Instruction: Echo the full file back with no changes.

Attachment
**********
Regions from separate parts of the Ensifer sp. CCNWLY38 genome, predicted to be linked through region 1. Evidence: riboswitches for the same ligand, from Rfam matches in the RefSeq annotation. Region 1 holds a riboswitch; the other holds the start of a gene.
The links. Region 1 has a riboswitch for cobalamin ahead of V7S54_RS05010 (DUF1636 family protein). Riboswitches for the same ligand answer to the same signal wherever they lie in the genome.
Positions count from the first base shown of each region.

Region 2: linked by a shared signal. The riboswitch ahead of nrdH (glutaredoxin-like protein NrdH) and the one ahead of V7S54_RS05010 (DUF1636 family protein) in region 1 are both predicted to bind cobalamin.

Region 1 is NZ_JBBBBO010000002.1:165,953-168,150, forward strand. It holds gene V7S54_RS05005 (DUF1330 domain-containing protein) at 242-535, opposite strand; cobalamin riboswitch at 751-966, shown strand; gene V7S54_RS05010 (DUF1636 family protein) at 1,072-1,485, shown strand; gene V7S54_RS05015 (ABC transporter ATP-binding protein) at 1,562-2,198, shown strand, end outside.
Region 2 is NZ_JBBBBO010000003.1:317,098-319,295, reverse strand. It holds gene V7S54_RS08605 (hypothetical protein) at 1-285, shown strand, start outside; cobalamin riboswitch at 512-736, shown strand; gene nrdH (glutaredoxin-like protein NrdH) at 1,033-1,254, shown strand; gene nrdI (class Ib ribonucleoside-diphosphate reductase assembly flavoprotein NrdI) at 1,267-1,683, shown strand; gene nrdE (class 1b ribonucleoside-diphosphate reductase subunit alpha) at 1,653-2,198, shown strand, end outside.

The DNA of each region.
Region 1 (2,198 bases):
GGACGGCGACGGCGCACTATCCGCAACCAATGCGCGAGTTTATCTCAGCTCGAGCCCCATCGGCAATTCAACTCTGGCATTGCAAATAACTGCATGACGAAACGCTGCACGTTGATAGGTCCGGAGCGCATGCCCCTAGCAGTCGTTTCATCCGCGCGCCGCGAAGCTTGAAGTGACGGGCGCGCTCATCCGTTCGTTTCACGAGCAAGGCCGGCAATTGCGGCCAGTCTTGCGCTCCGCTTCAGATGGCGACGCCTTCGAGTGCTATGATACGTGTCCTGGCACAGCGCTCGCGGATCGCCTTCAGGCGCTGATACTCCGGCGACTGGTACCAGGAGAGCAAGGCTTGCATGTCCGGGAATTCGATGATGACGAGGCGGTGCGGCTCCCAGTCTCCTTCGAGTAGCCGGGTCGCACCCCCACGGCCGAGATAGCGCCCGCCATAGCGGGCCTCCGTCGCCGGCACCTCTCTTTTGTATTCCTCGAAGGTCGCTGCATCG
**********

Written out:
Regions from separate parts of the Ensifer sp. CCNWLY38 genome, predicted to be linked through region 1. Evidence: riboswitches for the same ligand, from Rfam matches in the RefSeq annotation. Region 1 holds a riboswitch; the other holds the start of a gene.
The links. Region 1 has a riboswitch for cobalamin ahead of V7S54_RS05010 (DUF1636 family protein). Riboswitches for the same ligand answer to the same signal wherever they lie in the genome.
Positions count from the first base shown of each region.

Region 2: linked by a shared signal. The riboswitch ahead of nrdH (glutaredoxin-like protein NrdH) and the one ahead of V7S54_RS05010 (DUF1636 family protein) in region 1 are both predicted to bind cobalamin.

Region 1 is NZ_JBBBBO010000002.1:165,953-168,150, forward strand. It holds gene V7S54_RS05005 (DUF1330 domain-containing protein) at 242-535, opposite strand; cobalamin riboswitch at 751-966, shown strand; gene V7S54_RS05010 (DUF1636 family protein) at 1,072-1,485, shown strand; gene V7S54_RS05015 (ABC transporter ATP-binding protein) at 1,562-2,198, shown strand, end outside.
Region 2 is NZ_JBBBBO010000003.1:317,098-319,295, reverse strand. It holds gene V7S54_RS08605 (hypothetical protein) at 1-285, shown strand, start outside; cobalamin riboswitch at 512-736, shown strand; gene nrdH (glutaredoxin-like protein NrdH) at 1,033-1,254, shown strand; gene nrdI (class Ib ribonucleoside-diphosphate reductase assembly flavoprotein NrdI) at 1,267-1,683, shown strand; gene nrdE (class 1b ribonucleoside-diphosphate reductase subunit alpha) at 1,653-2,198, shown strand, end outside.

The DNA of each region.
Region 1 (2,198 bases):
GGACGGCGACGGCGCACTATCCGCAACCAATGCGCGAGTTTATCTCAGCTCGAGCCCCATCGGCAATTCAACTCTGGCATTGCAAATAACTGCATGACGAAACGCTGCACGTTGATAGGTCCGGAGCGCATGCCCCTAGCAGTCGTTTCATCCGCGCGCCGCGAAGCTTGAAGTGACGGGCGCGCTCATCCGTTCGTTTCACGAGCAAGGCCGGCAATTGCGGCCAGTCTTGCGCTCCGCTTCAGATGGCGACGCCTTCGAGTGCTATGATACGTGTCCTGGCACAGCGCTCGCGGATCGCCTTCAGGCGCTGATACTCCGGCGACTGGTACCAGGAGAGCAAGGCTTGCATGTCCGGGAATTCGATGATGACGAGGCGGTGCGGCTCCCAGTCTCCTTCGAGTAGCCGGGTCGCACCCCCACGGCCGAGATAGCGCCCGCCATAGCGGGCCTCCGTCGCCGGCACCTCTCTTTTGTATTCCTCGAAGGTCGCTGCATCG